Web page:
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Five-Week-Long NEH Summer Seminar
for School Teachers in Berlin, Germany

June 22-July 25, 2014

Migration and German Culture
Berlin's Cultural Diversity Across Two Centuries

The premise behind this seminar is that Berlin (and, for that matter, Germany) is not now and has never been a city composed exclusively of ethnic Germans. In other words, Germany does not correspond to the stereotype that might still exist among your prospective students and their parents. In fact, in ways that Germans themselves are sometimes reluctant to admit, German-speaking central Europe has long been home to French Huguenots, Poles, Western- and Eastern-European Jews, as well as more recent migrants from Italy, the former Yugoslavia, Russia and Turkey, to mention but a few examples of Berlin's cosmopolitan heritage. If we think of Berlin not just as Germany’s capital city, but also as its cosmopolitan capital, we would take into account both the rich cultural life of this multi-national city and the multi-faceted human capital that enabled the growth and development of the German economy.

Issues of migration and multi-culturalism are controversial and at the same time vitally important in Germany, Europe and the United States, and this seminar will be using the tools of the humanities to explore how German culture has been challenged, defined and redefined by its encounters with migrants over the past two centuries. Berlin is our location and prime example, but the lessons hold true for the rest of Germany. The seminar is intended to give our NEH Summer Scholars the knowledge and skills necessary to fully engage contemporary Germany's complex social and cultural reality in the classroom, particularly by acquainting a select group of American teachers with a wider array of literature, film and television than would normally fit into the canon. Our aim dovetails with a recent initiative by the AATG, Alle lernen Deutsch, which seeks to provide teachers with a"culturally relevant pedagogy that would advance intercultural awareness in German classes and increase the involvement of underrepresented populations in German studies." Essentially, we want participants to know in considerable depth why the German textbooks now include names like Hasan and Fatma, and we know of no better place than Berlin to let the tensions and promises of contemporary Germany come alive.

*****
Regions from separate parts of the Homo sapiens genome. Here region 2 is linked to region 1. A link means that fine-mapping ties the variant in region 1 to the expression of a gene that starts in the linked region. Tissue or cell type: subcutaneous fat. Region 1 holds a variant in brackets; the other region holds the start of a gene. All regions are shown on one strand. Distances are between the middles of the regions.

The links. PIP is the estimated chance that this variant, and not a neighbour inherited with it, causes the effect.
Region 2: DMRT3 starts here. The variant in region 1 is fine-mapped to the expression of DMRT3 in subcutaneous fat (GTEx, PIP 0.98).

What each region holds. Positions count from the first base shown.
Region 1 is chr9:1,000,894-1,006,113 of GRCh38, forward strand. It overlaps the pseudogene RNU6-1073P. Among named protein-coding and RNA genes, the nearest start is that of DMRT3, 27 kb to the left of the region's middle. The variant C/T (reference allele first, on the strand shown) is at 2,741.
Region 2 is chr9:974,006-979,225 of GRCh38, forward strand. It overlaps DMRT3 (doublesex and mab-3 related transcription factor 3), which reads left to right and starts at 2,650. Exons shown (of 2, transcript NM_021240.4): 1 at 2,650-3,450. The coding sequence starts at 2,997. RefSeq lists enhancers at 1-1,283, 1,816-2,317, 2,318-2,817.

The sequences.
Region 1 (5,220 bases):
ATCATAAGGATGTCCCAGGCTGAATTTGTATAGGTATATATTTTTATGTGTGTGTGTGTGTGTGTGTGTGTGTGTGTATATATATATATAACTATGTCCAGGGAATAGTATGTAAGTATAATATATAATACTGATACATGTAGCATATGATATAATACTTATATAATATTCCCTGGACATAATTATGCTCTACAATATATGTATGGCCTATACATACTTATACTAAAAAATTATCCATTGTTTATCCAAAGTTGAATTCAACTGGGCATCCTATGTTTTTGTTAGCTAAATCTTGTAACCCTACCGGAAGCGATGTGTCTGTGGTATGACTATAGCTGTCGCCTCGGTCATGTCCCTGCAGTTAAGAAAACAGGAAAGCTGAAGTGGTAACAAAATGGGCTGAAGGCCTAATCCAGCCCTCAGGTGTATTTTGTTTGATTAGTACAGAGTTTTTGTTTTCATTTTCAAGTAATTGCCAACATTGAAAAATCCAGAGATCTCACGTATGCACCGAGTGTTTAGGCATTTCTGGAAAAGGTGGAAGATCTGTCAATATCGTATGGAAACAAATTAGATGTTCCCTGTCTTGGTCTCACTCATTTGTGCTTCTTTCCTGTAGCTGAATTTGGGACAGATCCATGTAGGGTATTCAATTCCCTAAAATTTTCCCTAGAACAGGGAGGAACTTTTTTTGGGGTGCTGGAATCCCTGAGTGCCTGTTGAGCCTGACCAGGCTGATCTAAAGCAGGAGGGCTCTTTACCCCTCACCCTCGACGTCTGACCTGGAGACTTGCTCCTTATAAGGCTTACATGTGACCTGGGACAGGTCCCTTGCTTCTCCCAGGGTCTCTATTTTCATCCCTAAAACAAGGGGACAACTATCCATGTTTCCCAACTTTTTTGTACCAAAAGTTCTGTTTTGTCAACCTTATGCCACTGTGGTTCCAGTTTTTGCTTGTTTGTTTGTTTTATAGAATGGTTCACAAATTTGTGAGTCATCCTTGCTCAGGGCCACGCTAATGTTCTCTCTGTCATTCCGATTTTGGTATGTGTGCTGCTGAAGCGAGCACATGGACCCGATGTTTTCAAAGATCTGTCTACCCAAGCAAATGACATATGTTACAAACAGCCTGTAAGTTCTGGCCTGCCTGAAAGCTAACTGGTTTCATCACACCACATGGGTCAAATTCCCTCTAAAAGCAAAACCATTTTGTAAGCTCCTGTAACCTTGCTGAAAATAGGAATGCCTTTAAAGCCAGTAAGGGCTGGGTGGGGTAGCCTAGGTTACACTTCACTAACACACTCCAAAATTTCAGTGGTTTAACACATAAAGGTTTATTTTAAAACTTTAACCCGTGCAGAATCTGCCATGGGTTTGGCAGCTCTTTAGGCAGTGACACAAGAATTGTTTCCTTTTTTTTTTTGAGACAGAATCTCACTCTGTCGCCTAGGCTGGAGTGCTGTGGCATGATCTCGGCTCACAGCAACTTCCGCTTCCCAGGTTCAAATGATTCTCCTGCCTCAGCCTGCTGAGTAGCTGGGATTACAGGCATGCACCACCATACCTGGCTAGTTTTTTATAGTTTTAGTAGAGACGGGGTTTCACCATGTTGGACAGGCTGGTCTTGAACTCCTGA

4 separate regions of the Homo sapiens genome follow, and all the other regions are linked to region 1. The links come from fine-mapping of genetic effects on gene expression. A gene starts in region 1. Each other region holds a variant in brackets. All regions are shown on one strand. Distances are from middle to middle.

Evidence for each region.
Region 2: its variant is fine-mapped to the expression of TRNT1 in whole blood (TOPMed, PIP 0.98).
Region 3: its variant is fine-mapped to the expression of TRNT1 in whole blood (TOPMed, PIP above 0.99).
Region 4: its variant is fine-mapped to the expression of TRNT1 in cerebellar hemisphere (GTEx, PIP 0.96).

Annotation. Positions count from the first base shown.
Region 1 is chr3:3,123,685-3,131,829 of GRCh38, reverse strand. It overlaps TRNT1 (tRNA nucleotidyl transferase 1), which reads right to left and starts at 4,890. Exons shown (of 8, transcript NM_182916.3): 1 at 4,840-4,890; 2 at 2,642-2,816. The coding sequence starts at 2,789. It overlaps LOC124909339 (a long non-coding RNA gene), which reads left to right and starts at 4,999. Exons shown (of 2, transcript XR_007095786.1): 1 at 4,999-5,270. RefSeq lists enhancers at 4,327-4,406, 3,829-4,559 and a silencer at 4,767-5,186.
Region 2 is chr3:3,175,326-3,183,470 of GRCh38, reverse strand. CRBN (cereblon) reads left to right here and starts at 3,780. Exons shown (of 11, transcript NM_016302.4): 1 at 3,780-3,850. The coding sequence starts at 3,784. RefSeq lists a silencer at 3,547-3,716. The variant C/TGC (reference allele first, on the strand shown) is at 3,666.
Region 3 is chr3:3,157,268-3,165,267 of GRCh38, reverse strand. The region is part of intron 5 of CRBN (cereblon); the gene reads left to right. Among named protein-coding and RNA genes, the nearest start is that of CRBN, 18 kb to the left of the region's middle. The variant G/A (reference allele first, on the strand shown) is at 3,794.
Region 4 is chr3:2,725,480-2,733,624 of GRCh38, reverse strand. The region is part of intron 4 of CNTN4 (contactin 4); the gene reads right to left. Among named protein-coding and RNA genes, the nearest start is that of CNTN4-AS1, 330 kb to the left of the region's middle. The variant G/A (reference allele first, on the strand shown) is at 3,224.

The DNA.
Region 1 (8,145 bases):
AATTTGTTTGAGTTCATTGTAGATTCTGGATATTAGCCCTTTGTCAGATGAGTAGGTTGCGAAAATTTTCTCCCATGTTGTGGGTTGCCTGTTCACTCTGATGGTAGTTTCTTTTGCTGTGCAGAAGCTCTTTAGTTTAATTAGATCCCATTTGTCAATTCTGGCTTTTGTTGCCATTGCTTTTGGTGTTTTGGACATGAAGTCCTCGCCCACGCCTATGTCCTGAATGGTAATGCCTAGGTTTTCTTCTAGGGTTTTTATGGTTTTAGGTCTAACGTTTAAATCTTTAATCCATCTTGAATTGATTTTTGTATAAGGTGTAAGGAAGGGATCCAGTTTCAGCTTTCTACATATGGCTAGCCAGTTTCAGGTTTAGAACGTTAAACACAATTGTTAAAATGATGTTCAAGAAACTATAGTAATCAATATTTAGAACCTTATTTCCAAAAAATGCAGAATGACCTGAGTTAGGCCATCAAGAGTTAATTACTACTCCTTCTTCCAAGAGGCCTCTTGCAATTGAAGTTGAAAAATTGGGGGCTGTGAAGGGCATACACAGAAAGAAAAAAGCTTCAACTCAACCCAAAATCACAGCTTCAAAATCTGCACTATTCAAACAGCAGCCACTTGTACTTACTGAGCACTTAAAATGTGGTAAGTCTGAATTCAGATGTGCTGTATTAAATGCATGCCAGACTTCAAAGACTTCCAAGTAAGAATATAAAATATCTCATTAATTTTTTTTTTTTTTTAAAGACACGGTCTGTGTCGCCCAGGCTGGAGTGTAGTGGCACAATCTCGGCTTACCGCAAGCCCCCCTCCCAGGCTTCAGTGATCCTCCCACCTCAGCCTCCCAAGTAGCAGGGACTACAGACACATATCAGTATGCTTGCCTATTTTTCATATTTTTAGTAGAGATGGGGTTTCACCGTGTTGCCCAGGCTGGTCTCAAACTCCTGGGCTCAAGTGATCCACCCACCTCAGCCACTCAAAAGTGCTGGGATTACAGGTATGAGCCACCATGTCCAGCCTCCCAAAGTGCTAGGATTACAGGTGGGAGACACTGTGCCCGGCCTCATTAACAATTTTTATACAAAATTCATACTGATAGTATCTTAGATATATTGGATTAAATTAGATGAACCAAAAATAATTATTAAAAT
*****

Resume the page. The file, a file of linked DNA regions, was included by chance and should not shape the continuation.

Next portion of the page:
Here's what two of the 2012 Summer Scholars had to say about their experiences:

"As a new German teacher, I felt that this seminar not only gave me materials I could use to teach my students about multiculturalism in Germany, but it also led me to think critically about the other materials I would use in my classroom and how I will represent German culture to my students. This was truly an invaluable experience for my development in the teaching profession, and I am very grateful to have been given the opportunity to participate in this seminar."

"This experience was excellent. I'm very grateful to have had an opportunity to study multiculturalism in depth with a great team of colleagues. It gave me an opportunity to think and analyze scholarship at a high level, and challenged me to grow as a scholar. Berlin gave me the resources and time to take what I'm learning and apply it to my vision for my classroom next year, especially when trying to create ways for students. . .to connect with what it means to be critical thinkers and globally aware."

Lawrence University
   Any views, findings, conclusions or recommendations expressed in this program do not necessarily represent those of the
National Endowment for the Humanities